BEIJING (AdAgeChina.com) -- As the smallest and least experienced player in China's mobile phone market, China Telecom Corp. is going back to school.
The telecom company hopes to attract college students, many of them first-time mobile phone users, with entry-level handsets that sell for as little as 500 RMB ($73), far less than the company has been charging since launching its 3G service in March 2009.
China Telecom is marketing student-friendly prices and service packages with a major ad campaign centered around China's university campuses -- a far cry from its image as a stodgy former state-run conglomerate providing old-world fixed line services.
"Chinese student mobile consumers are a fickle demographic with a wide range of individual mobile and 3G needs," said Beijing-based Tammy Sheu, group managing director for northern China at Euro RSCG, the agency that created the advertising.
Media buying was handled by another Publicis Groupe agency, Starcom MediaVest, while digital marketing was developed by WPP's Neo@ogilvy division.
"The 3G category is still relatively new, so a crucial part of this campaign was reaching out to students on their own turf and creating a dialogue that is clear, fun, and easy-to-understand."
Service costs as little as $3
Fun, edgy and colorful ads running in TV, print, outdoor, online and point-of sale media promote China Telecom's "Tian Yi" e-surfing product. The tagline sounds like the Chinese words for "come together," but also includes the Chinese character for "wings," changing the meaning to "flying together." In the ads, animated versions of college-age kids, who look western rather than Chinese, ride skate boards and spin discs on a DJ turntable, images China Telecom hopes will resonate with today's young Chinese.
"The idea is that while students are ready to take off into a new world and phase of life, 3G allows consumers to enter a whole new realm through the opportunities it opens up," said Lily Li, a senior account director at Euro RSCG, Beijing.
China Telecom's Tian Yi Service costs as little as 19 RMB ($2.78) per month for basic services and 59 RMB ($8.63) for full internet access. The service includes other features aimed at students, such as a phone number that doubles as an e-mail address.
Teaser ads appeared in mid-July to reach students during the summer holiday, and the campaign launched Sept. 1 and will run through mid-October.
China mobile users to 700 million
China Telecom is the largest fixed-line operator in China, but that's a market of increasingly small returns. The number of mobile phone users in China surpassed 700 million by the end of July 2009, double the total U.S. population, as more people switched from fixed-line phones, according to the Ministry of Industry and Information Technology.
Unsurprisingly, China Telecom jumped at a chance to win one of the country's 3G licenses issued in January 2009 despite the company's lack of experience in mobile services. China's mobile market has grown steadily for years, both in subscriber numbers and revenue.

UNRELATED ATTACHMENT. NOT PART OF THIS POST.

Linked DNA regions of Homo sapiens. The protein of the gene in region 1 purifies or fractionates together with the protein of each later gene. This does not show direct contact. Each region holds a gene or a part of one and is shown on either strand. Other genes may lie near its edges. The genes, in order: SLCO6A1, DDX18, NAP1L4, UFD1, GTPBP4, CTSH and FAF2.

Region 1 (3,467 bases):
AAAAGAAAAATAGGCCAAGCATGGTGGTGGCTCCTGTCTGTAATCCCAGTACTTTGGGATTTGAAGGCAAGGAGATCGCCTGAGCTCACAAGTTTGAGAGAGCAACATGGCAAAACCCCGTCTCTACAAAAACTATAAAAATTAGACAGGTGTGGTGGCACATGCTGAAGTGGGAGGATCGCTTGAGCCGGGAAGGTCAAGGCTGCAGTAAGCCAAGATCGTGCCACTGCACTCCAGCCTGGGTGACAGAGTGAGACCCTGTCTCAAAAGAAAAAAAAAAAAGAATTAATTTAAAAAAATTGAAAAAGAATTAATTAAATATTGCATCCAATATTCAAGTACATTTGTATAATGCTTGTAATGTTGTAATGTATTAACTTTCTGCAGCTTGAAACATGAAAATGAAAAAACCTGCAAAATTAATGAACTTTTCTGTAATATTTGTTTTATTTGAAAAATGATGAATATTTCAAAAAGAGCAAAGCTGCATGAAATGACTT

Overall telecommunications revenue in China reached $69.9 billion during the first seven months of this year, a 2.6% year-on-year increase, as broadband, mobile and related services income increased.
But all three license winners -- China Telecom, China Mobile and China Unicom -- are having trouble convincing enough Chinese to sign up for 3G subscriptions, even as they invest in infrastructure, handset subsidies and expensive marketing campaigns.
China Telecom reported first-half net profit fell 29% from a year earlier. China Unicom's profit plunged 42% during the same period. Profits for China Mobile dropped in the second quarter of 2009 for the first time in a decade.
Stiff competition and slow payback are prompting the rivals to fine tune their approach.
China Telecom, which is particularly strong in southern China, is going for rural and new users to reach its wildly optimistic target of 100 million mobile subscribers by 2011.
"There are several reasons to target the youth, one is that the youth are very open to new things and aren't afraid of change, so they are ideal for trying something new like 3G. Secondly, the youth demographic change phone numbers more often, so they are a segment with good growth opportunities when it comes to switching providers," Ms. Li said.
Saddled with TD-SCDMA, a locally developed mobile phone technology unique to China and therefore not compatible with most foreign-made handsets, China Mobile is banking on its reservoir of subscribers who don't want the hassles of getting a new number if they change services.
China Unicom, which is strong in major urban areas like Shanghai, trumped the nation's mobile phone leader by clinching a deal with Apple to bring the iPhone to China, a move that will appeal to affluent, urban phone users.
3G needs to appear sexy not functional
China Telecom may be the smallest mobile phone operator but its CDMA-2000 technology is compatible with foreign handsets and it has strong name recognition among Chinese. Of the 242,000 3G handset units sold in China during the second quarter of this year, about 131,000 were bought by China Telecom subscribers.
"Almost 90% of campus users are with China Mobile, so the challenge is to get them to switch [to China Telecom], and that's why there is such a strong youth push at the moment," Ms. Li said.
"Another challenge is that youth are more focused on having a trendy mobile device over functionality," Ms. Li said. That's why China Unicom's deal with Apple is such a threat to China Telecom and China Mobile.
"The iPhone is an iconic device, and in China it represents fashion and trendiness and good technology. However, it remains to be seen how many people buying the iPhone will use it for 3G services. A lot of people will buy the iPhone for fashion, but will only use it in a 2G capacity," she said.
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